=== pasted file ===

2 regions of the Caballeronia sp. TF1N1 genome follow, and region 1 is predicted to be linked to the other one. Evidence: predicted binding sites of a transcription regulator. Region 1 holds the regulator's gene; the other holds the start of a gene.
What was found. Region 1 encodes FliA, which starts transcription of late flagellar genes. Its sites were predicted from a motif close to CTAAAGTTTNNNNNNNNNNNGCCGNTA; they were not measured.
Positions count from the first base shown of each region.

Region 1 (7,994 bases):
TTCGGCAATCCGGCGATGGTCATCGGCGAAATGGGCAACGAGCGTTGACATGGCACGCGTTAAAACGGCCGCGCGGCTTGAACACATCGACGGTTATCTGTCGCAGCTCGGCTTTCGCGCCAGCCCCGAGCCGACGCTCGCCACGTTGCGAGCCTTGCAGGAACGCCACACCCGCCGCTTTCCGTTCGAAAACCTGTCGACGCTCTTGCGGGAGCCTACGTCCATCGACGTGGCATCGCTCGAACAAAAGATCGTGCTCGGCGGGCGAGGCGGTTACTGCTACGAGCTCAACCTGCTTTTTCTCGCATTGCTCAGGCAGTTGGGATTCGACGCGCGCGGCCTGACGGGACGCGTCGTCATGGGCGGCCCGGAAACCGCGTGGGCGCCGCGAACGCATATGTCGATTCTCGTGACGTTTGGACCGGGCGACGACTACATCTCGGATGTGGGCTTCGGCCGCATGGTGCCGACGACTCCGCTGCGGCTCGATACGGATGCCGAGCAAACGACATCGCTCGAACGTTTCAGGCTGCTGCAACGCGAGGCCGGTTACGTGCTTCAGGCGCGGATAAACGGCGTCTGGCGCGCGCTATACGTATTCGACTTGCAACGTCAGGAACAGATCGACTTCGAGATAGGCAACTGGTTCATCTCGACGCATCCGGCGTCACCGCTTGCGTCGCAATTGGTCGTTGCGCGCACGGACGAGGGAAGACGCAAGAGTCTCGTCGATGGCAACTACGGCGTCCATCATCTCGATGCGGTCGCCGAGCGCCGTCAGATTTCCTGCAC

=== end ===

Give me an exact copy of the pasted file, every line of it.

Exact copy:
2 regions of the Caballeronia sp. TF1N1 genome follow, and region 1 is predicted to be linked to the other one. Evidence: predicted binding sites of a transcription regulator. Region 1 holds the regulator's gene; the other holds the start of a gene.
What was found. Region 1 encodes FliA, which starts transcription of late flagellar genes. Its sites were predicted from a motif close to CTAAAGTTTNNNNNNNNNNNGCCGNTA; they were not measured.
Positions count from the first base shown of each region.

Region 1 (7,994 bases):
TTCGGCAATCCGGCGATGGTCATCGGCGAAATGGGCAACGAGCGTTGACATGGCACGCGTTAAAACGGCCGCGCGGCTTGAACACATCGACGGTTATCTGTCGCAGCTCGGCTTTCGCGCCAGCCCCGAGCCGACGCTCGCCACGTTGCGAGCCTTGCAGGAACGCCACACCCGCCGCTTTCCGTTCGAAAACCTGTCGACGCTCTTGCGGGAGCCTACGTCCATCGACGTGGCATCGCTCGAACAAAAGATCGTGCTCGGCGGGCGAGGCGGTTACTGCTACGAGCTCAACCTGCTTTTTCTCGCATTGCTCAGGCAGTTGGGATTCGACGCGCGCGGCCTGACGGGACGCGTCGTCATGGGCGGCCCGGAAACCGCGTGGGCGCCGCGAACGCATATGTCGATTCTCGTGACGTTTGGACCGGGCGACGACTACATCTCGGATGTGGGCTTCGGCCGCATGGTGCCGACGACTCCGCTGCGGCTCGATACGGATGCCGAGCAAACGACATCGCTCGAACGTTTCAGGCTGCTGCAACGCGAGGCCGGTTACGTGCTTCAGGCGCGGATAAACGGCGTCTGGCGCGCGCTATACGTATTCGACTTGCAACGTCAGGAACAGATCGACTTCGAGATAGGCAACTGGTTCATCTCGACGCATCCGGCGTCACCGCTTGCGTCGCAATTGGTCGTTGCGCGCACGGACGAGGGAAGACGCAAGAGTCTCGTCGATGGCAACTACGGCGTCCATCATCTCGATGCGGTCGCCGAGCGCCGTCAGATTTCCTGCAC